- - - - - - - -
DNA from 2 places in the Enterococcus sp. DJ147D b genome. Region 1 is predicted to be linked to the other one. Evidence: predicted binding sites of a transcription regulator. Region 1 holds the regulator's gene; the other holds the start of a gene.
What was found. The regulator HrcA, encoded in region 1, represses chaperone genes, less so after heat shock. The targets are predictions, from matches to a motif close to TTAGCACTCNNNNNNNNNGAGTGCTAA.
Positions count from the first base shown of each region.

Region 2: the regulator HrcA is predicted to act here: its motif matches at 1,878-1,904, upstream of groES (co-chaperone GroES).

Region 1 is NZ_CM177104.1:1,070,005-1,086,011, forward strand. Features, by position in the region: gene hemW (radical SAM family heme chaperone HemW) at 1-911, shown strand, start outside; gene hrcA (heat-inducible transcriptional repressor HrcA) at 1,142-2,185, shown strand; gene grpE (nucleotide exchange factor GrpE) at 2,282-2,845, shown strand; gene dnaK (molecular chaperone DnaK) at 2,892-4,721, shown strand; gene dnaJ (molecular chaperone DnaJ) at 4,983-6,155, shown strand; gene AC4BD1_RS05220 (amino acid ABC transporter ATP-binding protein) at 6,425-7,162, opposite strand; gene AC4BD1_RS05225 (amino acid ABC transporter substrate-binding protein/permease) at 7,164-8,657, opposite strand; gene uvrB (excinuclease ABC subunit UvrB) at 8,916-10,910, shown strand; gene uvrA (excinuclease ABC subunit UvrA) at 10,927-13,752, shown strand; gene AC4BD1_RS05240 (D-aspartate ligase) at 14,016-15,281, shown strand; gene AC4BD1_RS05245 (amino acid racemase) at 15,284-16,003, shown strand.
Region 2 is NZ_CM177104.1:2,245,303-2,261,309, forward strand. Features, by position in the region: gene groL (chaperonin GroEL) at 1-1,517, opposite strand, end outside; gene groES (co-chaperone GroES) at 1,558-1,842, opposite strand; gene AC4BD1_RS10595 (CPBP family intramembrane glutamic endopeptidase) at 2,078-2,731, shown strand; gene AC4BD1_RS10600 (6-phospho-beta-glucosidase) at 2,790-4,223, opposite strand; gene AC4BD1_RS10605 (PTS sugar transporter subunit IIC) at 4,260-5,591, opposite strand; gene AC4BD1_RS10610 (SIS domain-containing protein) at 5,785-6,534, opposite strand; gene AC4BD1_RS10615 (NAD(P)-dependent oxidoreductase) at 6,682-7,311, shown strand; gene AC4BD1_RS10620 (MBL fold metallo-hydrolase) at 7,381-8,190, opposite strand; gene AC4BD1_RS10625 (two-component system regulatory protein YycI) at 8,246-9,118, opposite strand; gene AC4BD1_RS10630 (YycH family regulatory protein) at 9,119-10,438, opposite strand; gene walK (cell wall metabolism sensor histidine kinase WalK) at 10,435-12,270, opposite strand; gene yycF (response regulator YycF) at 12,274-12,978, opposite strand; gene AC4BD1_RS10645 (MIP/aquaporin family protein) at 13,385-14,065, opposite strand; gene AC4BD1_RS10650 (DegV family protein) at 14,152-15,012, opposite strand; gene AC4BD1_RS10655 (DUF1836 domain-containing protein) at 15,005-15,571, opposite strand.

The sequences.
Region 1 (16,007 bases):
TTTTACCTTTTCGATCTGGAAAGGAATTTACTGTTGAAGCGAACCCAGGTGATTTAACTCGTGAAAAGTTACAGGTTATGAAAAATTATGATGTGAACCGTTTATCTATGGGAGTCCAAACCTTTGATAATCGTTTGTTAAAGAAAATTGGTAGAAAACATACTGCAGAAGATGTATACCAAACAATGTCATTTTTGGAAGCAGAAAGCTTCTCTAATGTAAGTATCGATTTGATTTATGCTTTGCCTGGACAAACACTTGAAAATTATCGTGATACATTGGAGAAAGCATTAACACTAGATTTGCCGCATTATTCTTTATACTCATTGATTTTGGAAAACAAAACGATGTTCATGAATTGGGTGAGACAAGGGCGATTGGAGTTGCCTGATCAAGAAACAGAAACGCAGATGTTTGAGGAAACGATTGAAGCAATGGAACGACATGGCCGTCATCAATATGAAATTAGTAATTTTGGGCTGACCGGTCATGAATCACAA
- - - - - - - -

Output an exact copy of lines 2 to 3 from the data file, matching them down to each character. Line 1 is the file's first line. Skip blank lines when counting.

What was found. The regulator HrcA, encoded in region 1, represses chaperone genes, less so after heat shock. The targets are predictions, from matches to a motif close to TTAGCACTCNNNNNNNNNGAGTGCTAA.
Positions count from the first base shown of each region.